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Ready to learn one of the most beautiful effects in guitar? Here's the best way to add some sparkle to your playing!

When played at a fast speed, cascading harmonics can create a mesmerizing shower of harp-like tones on your guitar.

When you do cascading harmonics, your ear is tricked into hearing all the notes as harmonics, creating an illusion of cascading, flowing tones that will leave your audience spellbound.

This innovative technique has been mastered by some of the greatest fingerstyle guitarists of our time, including Howard Morgen, Chet Atkins, and Tommy Emmanuel. 

How Do Cascading Harmonics Work?

Cascading harmonics is the magic of rapidly alternating harmonics with non-harmonic notes in the same octave. 

For example, let's say you want to play the note D, which is the fourth string open, and then you play the sixth string open, which is the note E. Because these two notes aren't in the same octave, the ear perceives them as being fundamentally different.

You will learn more about octaves in my online course, Play Fingerstyle Guitar Now!

But when you play a harmonic at the 12th fret on the high E string, you're actually playing the note E that's an octave higher than the open E string. This harmonic E note is the same pitch as the E note you can play on the fourth string at the second fret, which is a whole step above the open D note on the fourth string.

Because harmonics have a pure, bell-like tone that rings out like an open string, you can create a cool illusion by playing the open string D note and quickly alternating with the  harmonic E at the 12th fret.

Since the two notes are so close together in pitch, your brain has a hard time distinguishing between them, and it can sound like both notes are ringing out as either open strings or harmonics.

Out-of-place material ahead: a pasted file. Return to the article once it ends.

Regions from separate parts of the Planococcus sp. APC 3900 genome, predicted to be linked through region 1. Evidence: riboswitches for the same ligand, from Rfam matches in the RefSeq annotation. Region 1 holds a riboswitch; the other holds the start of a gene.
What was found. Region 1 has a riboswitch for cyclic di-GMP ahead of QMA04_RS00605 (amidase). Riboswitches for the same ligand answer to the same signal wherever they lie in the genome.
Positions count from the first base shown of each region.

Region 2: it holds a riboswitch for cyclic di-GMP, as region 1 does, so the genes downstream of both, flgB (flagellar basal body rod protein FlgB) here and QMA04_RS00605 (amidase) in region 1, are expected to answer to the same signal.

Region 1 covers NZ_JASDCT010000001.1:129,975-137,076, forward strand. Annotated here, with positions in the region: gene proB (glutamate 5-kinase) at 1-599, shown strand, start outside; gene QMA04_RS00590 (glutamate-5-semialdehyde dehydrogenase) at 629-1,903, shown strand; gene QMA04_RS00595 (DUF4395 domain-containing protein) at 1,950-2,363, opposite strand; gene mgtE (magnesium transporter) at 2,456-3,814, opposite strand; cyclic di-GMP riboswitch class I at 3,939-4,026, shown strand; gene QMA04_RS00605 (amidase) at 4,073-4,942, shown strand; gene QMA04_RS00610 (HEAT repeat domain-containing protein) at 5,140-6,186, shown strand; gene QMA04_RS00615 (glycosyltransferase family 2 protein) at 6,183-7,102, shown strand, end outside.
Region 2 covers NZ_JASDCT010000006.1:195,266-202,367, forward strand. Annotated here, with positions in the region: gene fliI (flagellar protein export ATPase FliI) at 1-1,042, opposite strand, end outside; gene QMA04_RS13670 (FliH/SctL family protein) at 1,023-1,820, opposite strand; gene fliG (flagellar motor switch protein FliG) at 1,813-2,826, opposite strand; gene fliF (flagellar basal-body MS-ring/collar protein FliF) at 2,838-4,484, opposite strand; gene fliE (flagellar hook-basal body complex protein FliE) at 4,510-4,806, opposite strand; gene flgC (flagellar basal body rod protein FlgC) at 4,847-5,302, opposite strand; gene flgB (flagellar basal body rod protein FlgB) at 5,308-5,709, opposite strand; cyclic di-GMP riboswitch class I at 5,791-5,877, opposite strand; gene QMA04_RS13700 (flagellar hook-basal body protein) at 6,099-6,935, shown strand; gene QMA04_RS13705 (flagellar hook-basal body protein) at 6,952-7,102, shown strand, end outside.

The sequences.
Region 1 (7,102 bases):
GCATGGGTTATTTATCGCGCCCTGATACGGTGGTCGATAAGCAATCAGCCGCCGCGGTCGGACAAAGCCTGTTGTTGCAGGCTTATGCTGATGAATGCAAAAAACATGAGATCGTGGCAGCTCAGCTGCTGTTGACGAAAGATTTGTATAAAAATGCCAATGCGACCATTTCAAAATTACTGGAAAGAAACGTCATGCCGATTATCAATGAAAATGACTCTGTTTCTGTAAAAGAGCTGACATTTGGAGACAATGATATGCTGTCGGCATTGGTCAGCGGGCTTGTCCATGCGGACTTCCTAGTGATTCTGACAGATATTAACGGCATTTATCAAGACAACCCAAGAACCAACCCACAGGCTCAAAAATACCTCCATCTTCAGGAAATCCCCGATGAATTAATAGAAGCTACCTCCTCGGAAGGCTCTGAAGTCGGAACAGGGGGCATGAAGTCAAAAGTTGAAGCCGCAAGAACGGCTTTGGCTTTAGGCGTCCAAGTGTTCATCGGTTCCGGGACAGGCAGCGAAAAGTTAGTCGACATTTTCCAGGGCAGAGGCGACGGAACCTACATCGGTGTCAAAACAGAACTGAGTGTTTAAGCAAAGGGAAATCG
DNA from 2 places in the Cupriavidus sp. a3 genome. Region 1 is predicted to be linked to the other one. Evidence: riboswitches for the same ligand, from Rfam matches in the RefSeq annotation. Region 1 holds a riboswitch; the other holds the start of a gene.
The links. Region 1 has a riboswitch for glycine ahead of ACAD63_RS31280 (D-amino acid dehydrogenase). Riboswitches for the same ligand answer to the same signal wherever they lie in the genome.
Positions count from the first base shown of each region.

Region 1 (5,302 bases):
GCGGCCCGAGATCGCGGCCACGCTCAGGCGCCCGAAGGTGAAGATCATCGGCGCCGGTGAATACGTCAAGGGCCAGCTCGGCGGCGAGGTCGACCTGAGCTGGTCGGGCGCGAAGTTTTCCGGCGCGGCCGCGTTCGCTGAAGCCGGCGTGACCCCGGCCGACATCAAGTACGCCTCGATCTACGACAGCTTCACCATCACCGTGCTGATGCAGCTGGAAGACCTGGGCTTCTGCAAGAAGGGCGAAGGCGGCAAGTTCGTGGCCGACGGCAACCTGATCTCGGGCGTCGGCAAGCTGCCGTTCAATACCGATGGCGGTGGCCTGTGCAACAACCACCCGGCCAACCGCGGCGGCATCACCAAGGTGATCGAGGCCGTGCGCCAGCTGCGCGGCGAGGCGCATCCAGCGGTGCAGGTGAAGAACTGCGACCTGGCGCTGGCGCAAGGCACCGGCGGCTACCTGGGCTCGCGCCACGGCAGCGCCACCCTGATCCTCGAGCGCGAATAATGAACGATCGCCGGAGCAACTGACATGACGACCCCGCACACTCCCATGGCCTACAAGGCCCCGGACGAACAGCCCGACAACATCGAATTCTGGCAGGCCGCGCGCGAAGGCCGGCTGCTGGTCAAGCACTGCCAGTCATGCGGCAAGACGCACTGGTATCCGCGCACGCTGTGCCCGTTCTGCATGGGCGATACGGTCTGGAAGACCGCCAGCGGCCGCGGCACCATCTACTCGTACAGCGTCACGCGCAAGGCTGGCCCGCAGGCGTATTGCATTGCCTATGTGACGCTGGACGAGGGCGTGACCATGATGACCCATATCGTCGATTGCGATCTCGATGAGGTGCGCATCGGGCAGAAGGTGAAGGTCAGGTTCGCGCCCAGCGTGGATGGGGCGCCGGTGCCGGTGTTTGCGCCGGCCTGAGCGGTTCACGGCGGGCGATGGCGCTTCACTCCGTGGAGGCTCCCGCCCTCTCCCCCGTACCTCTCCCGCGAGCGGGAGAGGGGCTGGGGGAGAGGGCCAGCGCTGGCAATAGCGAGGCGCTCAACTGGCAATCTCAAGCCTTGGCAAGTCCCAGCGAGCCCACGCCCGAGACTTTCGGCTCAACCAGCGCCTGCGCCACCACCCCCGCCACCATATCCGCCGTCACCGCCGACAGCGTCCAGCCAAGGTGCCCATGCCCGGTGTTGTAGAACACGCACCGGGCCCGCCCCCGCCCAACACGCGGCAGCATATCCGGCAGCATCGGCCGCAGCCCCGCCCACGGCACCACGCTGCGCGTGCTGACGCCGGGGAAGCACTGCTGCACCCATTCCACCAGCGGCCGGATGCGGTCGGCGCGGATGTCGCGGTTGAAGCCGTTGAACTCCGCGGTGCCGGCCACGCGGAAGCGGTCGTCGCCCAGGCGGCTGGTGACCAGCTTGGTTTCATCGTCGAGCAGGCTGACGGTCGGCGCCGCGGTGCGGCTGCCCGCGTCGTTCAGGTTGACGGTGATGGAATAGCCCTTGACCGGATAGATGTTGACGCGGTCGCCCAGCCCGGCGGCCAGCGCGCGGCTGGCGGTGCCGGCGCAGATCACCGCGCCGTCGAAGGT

Cascading harmonics takes this effect and uses it over a whole chord, across all the strings, instead of just alternating between two notes.

How To Play Cascading Harmonics

Before you dive in, make sure you've got your right-hand harmonic technique down pat. You should be able to play natural harmonics fluently just with the plucking hand.

Now, start by plucking the E string over the 12th fret, using your thumb to sound the string and your index finger to lightly touch the string at the harmonic node.  You can also pluck the string with the ring finger, though I prefer the thumb.

Then, try playing a regular D note on the open fourth string with your ring finger, followed by a harmonic E note on the sixth string, using your index finger to touch the string at the twelfth fret and your thumb to sound the string.

Notice that even though the notation for E on the sixth string is in a lower octave, the sound of the harmonic E is in the same octave as the D on the fourth string, which helps create that mesmerizing, cascading effect.

How To Notate Cascading Harmonics

Notating cascading harmonics can be a challenge, especially when only using standard notation. Traditionally when notating harmonics, the fret where the harmonic  would be located is listed in roman numerals, and the string number listed in Arabic numerals with a circle around it.

I find this confusing so I use Arabic numerals by notating in the tablature the fret of the stopped note in tablature and the fret location of the harmonic node right next to it with a circle.

Example tablature notation of natural and artificial harmonics which are played with open strings to produce cascading harmonics

Harmonic nodes can also be notated with chevrons, but I am unable to do this with Musescore unfortunately.

How To Play Cascading Harmonics With Chords

When playing cascading harmonics, you'll need to play harmonic tones at the note which are an octave above the open string note. You can also use the node which is an octave and a fifth above the open string, but this is rare in the case of cascading harmonics.

For example, to play cascading harmonics on the G string, you would play the harmonic at the 12th fret, which produces the harmonic note that sounds an octave above the open G string.

But when you play harmonics with chords or fretted notes, you now have to displace the node of the harmonic by the number of the fretted note.

For instance, in the example above, we are playing the note F which is on the sixth string at the first fret. To create a harmonic note which is one octave higher, instead of playing at the 12th fret, you'll need to move your finger to the 13th fret to play the harmonic.

This is because the 13th fret is an octave above the 1st fret, and playing a harmonic at the 13th fret will produce the same note as playing the open string.

I have an entire lesson dedicated to cascading harmonics in my course Play Fingerstyle Guitar Now!, so I encourage you to check out that course if you want to perfect this technique and add a beautiful, harp-like sound to your guitar playing.